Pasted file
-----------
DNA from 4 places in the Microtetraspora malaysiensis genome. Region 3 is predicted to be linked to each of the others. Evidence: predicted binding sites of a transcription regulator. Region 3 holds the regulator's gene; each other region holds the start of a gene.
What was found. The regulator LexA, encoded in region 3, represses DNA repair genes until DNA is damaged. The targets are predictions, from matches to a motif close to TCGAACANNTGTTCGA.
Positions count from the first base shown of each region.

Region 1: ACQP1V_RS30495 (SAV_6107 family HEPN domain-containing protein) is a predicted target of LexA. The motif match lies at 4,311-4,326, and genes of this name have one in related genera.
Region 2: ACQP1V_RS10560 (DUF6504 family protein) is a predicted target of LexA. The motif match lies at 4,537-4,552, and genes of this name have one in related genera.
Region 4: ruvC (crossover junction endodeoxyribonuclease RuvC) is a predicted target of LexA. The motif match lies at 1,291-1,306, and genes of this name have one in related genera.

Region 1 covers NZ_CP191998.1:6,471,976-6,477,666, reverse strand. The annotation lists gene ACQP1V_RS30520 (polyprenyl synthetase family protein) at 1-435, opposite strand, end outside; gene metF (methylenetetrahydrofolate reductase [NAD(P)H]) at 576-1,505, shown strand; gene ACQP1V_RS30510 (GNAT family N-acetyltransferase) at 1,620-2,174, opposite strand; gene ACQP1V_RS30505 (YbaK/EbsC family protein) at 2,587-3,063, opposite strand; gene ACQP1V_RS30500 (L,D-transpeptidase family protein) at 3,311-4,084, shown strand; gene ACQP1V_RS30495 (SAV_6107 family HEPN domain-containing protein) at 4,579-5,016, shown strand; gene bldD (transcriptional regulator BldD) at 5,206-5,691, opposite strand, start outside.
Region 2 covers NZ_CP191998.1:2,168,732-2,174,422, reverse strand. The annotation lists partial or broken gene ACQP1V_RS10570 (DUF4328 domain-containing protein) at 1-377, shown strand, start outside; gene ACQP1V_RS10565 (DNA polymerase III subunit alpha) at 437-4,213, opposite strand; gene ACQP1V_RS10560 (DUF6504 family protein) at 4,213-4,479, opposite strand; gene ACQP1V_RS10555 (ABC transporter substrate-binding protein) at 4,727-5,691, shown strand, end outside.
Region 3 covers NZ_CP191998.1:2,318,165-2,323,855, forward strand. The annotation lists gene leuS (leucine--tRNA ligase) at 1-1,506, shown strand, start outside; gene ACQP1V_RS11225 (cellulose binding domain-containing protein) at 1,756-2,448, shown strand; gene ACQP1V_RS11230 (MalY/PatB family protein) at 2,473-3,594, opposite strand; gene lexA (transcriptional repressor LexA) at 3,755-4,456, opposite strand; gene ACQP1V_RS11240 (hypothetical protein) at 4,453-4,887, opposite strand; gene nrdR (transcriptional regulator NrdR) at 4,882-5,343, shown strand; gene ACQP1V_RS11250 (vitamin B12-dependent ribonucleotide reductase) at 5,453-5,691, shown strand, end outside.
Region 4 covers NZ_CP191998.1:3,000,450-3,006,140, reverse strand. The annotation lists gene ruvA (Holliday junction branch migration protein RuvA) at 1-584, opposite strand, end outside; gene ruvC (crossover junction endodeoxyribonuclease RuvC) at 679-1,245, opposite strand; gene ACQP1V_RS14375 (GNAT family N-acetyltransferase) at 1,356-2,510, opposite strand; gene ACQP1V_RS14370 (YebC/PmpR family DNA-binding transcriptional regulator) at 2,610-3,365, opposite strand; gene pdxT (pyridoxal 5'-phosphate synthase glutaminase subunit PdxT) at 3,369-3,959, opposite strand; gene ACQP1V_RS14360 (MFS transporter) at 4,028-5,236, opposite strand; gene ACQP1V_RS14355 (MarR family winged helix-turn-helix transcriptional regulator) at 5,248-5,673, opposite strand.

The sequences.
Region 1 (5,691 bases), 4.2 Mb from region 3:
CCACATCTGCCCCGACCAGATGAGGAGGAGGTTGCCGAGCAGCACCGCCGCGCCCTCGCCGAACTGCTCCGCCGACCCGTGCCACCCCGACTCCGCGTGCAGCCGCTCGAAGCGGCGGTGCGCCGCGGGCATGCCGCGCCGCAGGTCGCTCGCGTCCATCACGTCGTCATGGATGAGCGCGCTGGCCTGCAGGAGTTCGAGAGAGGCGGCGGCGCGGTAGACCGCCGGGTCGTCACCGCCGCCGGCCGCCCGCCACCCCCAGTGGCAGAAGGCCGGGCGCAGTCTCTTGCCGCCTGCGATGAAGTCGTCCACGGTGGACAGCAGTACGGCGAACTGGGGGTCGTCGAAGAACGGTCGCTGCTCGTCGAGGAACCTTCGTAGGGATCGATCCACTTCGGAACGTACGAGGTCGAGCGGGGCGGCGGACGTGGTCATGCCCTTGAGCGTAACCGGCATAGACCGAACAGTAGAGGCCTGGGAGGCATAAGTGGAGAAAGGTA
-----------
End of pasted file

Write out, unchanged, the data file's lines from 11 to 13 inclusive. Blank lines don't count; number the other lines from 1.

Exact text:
The sequences.
Region 1 (5,691 bases), 4.2 Mb from region 3:
CCACATCTGCCCCGACCAGATGAGGAGGAGGTTGCCGAGCAGCACCGCCGCGCCCTCGCCGAACTGCTCCGCCGACCCGTGCCACCCCGACTCCGCGTGCAGCCGCTCGAAGCGGCGGTGCGCCGCGGGCATGCCGCGCCGCAGGTCGCTCGCGTCCATCACGTCGTCATGGATGAGCGCGCTGGCCTGCAGGAGTTCGAGAGAGGCGGCGGCGCGGTAGACCGCCGGGTCGTCACCGCCGCCGGCCGCCCGCCACCCCCAGTGGCAGAAGGCCGGGCGCAGTCTCTTGCCGCCTGCGATGAAGTCGTCCACGGTGGACAGCAGTACGGCGAACTGGGGGTCGTCGAAGAACGGTCGCTGCTCGTCGAGGAACCTTCGTAGGGATCGATCCACTTCGGAACGTACGAGGTCGAGCGGGGCGGCGGACGTGGTCATGCCCTTGAGCGTAACCGGCATAGACCGAACAGTAGAGGCCTGGGAGGCATAAGTGGAGAAAGGTA